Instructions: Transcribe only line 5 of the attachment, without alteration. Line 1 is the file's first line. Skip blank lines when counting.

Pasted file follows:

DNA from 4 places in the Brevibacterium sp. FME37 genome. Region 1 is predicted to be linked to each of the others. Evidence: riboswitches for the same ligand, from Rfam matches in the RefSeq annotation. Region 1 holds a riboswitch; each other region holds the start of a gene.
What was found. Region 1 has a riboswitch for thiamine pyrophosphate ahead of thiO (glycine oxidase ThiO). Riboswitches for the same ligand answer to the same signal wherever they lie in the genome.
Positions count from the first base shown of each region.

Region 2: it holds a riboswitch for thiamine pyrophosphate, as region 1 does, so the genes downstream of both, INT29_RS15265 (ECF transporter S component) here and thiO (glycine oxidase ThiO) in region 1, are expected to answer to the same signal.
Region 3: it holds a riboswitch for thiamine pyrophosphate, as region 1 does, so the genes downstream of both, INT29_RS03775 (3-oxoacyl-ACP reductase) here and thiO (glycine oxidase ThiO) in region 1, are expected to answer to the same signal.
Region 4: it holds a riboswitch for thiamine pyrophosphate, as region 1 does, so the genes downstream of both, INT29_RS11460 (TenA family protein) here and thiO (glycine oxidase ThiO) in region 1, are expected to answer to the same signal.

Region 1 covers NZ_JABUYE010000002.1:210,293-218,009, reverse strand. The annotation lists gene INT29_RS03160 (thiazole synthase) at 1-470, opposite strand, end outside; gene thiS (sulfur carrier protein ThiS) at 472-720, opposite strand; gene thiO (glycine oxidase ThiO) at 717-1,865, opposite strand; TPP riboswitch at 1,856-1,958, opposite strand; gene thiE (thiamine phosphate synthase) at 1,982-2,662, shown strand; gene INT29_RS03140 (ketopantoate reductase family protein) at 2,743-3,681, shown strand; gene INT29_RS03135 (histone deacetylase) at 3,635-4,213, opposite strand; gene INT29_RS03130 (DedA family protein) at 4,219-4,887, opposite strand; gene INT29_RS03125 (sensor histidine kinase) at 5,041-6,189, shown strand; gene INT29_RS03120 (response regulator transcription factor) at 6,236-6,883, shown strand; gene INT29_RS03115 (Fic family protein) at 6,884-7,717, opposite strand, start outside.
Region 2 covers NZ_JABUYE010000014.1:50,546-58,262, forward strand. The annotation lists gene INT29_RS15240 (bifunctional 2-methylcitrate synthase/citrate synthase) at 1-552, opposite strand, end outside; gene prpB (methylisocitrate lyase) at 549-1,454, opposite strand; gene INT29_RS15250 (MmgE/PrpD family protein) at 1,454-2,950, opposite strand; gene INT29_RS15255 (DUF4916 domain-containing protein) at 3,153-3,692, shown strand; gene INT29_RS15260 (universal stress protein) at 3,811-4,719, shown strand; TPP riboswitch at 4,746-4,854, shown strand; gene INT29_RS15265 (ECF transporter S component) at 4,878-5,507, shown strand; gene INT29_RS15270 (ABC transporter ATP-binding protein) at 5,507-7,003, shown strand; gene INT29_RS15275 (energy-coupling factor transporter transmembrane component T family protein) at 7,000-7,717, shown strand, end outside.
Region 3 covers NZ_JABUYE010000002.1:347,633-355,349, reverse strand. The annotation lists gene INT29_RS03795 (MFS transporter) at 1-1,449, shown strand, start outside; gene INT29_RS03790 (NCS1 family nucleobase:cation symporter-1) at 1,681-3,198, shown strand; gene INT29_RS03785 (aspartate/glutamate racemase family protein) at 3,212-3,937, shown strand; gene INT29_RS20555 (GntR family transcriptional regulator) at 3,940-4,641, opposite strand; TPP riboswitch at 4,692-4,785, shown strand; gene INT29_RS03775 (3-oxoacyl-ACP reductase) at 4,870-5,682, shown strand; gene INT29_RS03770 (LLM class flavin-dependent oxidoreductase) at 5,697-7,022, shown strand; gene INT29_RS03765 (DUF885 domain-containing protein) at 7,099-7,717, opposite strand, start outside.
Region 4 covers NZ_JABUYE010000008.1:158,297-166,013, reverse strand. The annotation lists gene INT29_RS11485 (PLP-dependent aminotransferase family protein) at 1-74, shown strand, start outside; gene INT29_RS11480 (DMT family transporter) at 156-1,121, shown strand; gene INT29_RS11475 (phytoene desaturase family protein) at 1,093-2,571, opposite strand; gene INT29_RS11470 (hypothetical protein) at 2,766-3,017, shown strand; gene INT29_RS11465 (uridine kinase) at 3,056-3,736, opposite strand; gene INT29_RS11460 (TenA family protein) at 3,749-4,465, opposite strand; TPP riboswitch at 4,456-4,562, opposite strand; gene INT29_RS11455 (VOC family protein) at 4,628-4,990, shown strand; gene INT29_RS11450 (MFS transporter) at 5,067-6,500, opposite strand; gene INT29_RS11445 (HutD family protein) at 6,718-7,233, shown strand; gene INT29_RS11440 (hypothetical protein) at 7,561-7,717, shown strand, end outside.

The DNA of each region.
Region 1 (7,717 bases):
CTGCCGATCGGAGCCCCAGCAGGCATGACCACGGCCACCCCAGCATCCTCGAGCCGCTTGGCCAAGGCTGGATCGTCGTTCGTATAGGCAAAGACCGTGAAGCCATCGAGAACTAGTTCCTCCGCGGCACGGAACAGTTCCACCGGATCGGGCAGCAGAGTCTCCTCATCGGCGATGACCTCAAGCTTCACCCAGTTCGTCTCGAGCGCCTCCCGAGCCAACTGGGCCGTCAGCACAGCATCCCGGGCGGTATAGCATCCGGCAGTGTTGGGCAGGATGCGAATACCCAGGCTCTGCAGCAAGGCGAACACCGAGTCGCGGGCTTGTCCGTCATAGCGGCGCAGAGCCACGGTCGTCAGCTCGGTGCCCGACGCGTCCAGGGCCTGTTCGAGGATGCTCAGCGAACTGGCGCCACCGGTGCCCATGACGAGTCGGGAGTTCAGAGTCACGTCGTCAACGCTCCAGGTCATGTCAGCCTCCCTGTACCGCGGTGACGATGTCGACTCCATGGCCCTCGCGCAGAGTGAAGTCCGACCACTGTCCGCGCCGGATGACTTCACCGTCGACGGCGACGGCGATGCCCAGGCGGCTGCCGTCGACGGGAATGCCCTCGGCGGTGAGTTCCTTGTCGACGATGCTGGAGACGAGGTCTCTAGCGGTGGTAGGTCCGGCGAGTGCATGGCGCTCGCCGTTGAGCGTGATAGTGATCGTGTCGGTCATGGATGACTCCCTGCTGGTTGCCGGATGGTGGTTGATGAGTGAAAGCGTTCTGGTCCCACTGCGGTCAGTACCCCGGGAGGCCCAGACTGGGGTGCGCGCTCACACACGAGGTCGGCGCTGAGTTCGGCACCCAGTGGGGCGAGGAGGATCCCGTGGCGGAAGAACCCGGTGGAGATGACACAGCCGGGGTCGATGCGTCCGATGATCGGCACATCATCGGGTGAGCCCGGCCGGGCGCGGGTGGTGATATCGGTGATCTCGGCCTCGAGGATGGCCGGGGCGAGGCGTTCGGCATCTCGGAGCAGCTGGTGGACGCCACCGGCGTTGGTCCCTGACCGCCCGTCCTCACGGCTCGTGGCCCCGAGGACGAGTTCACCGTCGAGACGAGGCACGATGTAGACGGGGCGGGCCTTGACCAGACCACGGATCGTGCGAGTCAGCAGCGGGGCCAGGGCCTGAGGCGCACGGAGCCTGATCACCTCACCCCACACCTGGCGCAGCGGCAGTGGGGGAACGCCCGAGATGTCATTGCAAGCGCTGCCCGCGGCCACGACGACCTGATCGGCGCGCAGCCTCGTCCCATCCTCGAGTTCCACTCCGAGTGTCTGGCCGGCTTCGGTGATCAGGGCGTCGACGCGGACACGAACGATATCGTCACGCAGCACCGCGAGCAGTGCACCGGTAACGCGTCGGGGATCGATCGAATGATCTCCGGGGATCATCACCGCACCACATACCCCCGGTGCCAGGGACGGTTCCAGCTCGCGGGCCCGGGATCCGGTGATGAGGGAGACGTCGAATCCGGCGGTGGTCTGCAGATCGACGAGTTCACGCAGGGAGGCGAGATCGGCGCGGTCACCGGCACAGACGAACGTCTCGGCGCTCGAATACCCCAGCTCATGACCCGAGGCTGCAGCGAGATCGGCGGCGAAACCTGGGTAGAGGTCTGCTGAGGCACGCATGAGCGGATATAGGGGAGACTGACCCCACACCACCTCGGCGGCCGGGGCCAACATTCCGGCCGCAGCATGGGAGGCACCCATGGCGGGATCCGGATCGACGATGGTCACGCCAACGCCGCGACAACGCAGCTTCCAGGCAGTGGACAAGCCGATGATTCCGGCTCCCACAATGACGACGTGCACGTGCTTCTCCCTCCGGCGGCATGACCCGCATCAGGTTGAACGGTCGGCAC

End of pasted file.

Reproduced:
Region 3: it holds a riboswitch for thiamine pyrophosphate, as region 1 does, so the genes downstream of both, INT29_RS03775 (3-oxoacyl-ACP reductase) here and thiO (glycine oxidase ThiO) in region 1, are expected to answer to the same signal.